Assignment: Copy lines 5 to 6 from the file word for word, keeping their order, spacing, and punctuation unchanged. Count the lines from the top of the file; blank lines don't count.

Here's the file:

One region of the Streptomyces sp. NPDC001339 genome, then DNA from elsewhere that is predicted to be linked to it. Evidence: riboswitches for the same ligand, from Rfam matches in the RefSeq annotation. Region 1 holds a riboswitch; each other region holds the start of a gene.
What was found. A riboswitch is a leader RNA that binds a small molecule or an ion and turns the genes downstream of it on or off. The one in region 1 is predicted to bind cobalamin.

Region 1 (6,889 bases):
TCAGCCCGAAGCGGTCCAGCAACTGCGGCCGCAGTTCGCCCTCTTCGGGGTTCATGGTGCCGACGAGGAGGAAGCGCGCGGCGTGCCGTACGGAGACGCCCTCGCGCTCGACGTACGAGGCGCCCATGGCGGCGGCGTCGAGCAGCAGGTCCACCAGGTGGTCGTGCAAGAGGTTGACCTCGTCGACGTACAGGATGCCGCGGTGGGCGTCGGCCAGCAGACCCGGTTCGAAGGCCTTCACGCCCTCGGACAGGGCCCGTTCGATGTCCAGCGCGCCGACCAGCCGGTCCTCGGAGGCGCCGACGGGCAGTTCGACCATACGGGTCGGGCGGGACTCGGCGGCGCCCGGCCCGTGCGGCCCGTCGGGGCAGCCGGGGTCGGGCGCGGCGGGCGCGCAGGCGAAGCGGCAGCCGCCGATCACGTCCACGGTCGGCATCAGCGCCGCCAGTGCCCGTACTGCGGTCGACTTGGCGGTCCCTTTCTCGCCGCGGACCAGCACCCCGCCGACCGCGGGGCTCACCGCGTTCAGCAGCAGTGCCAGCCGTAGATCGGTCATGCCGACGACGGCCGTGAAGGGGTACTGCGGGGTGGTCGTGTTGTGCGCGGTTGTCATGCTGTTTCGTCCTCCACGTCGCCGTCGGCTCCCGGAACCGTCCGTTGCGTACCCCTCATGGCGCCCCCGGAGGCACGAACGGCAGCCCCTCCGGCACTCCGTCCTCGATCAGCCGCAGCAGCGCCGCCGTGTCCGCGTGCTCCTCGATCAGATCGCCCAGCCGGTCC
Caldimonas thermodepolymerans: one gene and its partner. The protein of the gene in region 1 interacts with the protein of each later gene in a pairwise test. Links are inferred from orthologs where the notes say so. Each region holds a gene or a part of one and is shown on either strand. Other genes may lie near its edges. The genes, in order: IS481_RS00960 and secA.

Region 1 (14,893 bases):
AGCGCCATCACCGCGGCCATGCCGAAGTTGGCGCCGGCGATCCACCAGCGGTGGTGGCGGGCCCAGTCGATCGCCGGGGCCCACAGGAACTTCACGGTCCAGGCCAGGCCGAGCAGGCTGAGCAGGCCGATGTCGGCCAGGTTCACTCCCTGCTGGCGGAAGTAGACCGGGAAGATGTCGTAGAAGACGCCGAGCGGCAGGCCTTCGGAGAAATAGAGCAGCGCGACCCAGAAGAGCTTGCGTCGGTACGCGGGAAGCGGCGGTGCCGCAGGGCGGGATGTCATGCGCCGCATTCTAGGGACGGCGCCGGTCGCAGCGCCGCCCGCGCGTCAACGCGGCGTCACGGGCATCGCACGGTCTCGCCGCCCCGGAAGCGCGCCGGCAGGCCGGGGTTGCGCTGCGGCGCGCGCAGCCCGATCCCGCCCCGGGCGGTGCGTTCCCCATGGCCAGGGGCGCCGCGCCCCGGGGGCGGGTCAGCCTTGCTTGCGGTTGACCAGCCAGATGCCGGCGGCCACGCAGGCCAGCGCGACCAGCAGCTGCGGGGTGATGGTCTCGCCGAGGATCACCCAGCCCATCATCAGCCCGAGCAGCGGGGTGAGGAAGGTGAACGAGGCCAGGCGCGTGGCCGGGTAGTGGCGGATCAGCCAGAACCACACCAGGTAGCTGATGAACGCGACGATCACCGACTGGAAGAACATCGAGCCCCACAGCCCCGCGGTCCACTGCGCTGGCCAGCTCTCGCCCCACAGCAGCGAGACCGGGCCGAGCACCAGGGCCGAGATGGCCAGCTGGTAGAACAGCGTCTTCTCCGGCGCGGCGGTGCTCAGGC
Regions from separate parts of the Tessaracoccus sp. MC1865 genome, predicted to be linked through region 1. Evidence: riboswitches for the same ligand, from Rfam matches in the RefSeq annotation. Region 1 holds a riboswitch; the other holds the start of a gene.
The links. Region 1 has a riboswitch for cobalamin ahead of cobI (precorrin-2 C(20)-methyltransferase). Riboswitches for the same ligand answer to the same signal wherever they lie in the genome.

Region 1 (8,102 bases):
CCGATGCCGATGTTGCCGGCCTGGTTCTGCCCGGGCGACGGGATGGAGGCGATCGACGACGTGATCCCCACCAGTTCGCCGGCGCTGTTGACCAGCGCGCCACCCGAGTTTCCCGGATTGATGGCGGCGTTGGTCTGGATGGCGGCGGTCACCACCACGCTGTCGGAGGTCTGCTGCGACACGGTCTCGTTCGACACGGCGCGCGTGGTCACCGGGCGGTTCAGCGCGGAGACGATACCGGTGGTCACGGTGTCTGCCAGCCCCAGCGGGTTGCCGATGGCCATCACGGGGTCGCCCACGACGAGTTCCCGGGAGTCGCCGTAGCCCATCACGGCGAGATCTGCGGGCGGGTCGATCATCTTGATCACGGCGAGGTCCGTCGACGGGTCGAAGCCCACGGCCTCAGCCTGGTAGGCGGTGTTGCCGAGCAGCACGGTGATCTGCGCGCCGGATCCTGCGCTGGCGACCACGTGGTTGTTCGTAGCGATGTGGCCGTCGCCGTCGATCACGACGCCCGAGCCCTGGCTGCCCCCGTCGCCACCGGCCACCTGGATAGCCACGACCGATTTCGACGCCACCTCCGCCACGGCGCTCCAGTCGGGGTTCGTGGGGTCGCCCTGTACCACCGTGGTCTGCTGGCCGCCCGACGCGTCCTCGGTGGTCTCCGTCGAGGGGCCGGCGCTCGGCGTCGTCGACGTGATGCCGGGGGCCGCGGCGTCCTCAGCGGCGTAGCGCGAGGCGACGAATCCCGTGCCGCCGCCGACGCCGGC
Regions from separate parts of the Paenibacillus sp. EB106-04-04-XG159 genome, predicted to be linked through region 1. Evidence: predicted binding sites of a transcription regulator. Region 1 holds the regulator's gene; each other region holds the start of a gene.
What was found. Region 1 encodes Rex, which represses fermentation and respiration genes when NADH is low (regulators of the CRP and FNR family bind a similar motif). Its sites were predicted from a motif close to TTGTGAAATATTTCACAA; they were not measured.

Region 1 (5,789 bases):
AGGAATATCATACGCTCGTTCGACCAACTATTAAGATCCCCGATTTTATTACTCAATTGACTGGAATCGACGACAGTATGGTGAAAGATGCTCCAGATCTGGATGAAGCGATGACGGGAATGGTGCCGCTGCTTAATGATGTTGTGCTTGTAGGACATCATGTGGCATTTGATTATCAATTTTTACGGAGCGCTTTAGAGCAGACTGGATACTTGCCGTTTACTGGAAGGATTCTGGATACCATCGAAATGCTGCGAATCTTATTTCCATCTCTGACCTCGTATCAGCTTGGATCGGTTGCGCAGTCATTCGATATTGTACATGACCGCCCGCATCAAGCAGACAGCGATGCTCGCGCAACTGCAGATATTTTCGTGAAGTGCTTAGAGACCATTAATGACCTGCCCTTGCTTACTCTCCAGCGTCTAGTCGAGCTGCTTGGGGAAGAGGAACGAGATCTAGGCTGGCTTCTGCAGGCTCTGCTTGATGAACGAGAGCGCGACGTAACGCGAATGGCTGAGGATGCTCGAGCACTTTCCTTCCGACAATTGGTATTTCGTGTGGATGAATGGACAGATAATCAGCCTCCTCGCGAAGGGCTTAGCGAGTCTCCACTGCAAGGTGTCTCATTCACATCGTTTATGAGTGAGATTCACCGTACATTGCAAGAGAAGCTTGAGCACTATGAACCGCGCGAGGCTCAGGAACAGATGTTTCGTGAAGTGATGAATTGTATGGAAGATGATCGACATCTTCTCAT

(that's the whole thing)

Caldimonas thermodepolymerans: one gene and its partner. The protein of the gene in region 1 interacts with the protein of each later gene in a pairwise test. Links are inferred from orthologs where the notes say so. Each region holds a gene or a part of one and is shown on either strand. Other genes may lie near its edges. The genes, in order: IS481_RS00960 and secA.

Region 1 (14,893 bases):